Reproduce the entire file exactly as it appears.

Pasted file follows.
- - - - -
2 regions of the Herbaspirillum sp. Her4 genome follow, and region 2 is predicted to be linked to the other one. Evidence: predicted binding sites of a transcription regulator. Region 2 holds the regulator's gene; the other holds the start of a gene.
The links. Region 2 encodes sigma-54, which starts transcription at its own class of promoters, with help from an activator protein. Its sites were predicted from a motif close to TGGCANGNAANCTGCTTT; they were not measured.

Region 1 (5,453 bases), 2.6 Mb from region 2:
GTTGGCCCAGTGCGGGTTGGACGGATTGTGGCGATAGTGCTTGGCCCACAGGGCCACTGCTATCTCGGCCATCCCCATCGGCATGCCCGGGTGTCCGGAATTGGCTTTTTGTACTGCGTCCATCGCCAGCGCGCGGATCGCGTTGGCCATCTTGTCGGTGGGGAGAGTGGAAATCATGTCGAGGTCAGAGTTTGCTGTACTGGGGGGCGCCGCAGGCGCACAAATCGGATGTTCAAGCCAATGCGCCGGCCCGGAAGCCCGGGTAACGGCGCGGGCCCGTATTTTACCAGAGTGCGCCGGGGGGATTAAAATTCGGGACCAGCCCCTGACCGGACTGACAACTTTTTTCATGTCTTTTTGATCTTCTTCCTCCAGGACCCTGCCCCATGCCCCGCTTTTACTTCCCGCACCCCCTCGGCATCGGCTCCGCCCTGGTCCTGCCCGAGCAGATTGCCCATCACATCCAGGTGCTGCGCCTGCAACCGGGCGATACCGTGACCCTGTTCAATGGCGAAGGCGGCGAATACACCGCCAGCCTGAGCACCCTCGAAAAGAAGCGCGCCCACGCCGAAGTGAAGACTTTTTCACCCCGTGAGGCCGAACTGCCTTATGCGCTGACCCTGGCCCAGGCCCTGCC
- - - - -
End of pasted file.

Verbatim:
2 regions of the Herbaspirillum sp. Her4 genome follow, and region 2 is predicted to be linked to the other one. Evidence: predicted binding sites of a transcription regulator. Region 2 holds the regulator's gene; the other holds the start of a gene.
The links. Region 2 encodes sigma-54, which starts transcription at its own class of promoters, with help from an activator protein. Its sites were predicted from a motif close to TGGCANGNAANCTGCTTT; they were not measured.

Region 1 (5,453 bases), 2.6 Mb from region 2:
GTTGGCCCAGTGCGGGTTGGACGGATTGTGGCGATAGTGCTTGGCCCACAGGGCCACTGCTATCTCGGCCATCCCCATCGGCATGCCCGGGTGTCCGGAATTGGCTTTTTGTACTGCGTCCATCGCCAGCGCGCGGATCGCGTTGGCCATCTTGTCGGTGGGGAGAGTGGAAATCATGTCGAGGTCAGAGTTTGCTGTACTGGGGGGCGCCGCAGGCGCACAAATCGGATGTTCAAGCCAATGCGCCGGCCCGGAAGCCCGGGTAACGGCGCGGGCCCGTATTTTACCAGAGTGCGCCGGGGGGATTAAAATTCGGGACCAGCCCCTGACCGGACTGACAACTTTTTTCATGTCTTTTTGATCTTCTTCCTCCAGGACCCTGCCCCATGCCCCGCTTTTACTTCCCGCACCCCCTCGGCATCGGCTCCGCCCTGGTCCTGCCCGAGCAGATTGCCCATCACATCCAGGTGCTGCGCCTGCAACCGGGCGATACCGTGACCCTGTTCAATGGCGAAGGCGGCGAATACACCGCCAGCCTGAGCACCCTCGAAAAGAAGCGCGCCCACGCCGAAGTGAAGACTTTTTCACCCCGTGAGGCCGAACTGCCTTATGCGCTGACCCTGGCCCAGGCCCTGCC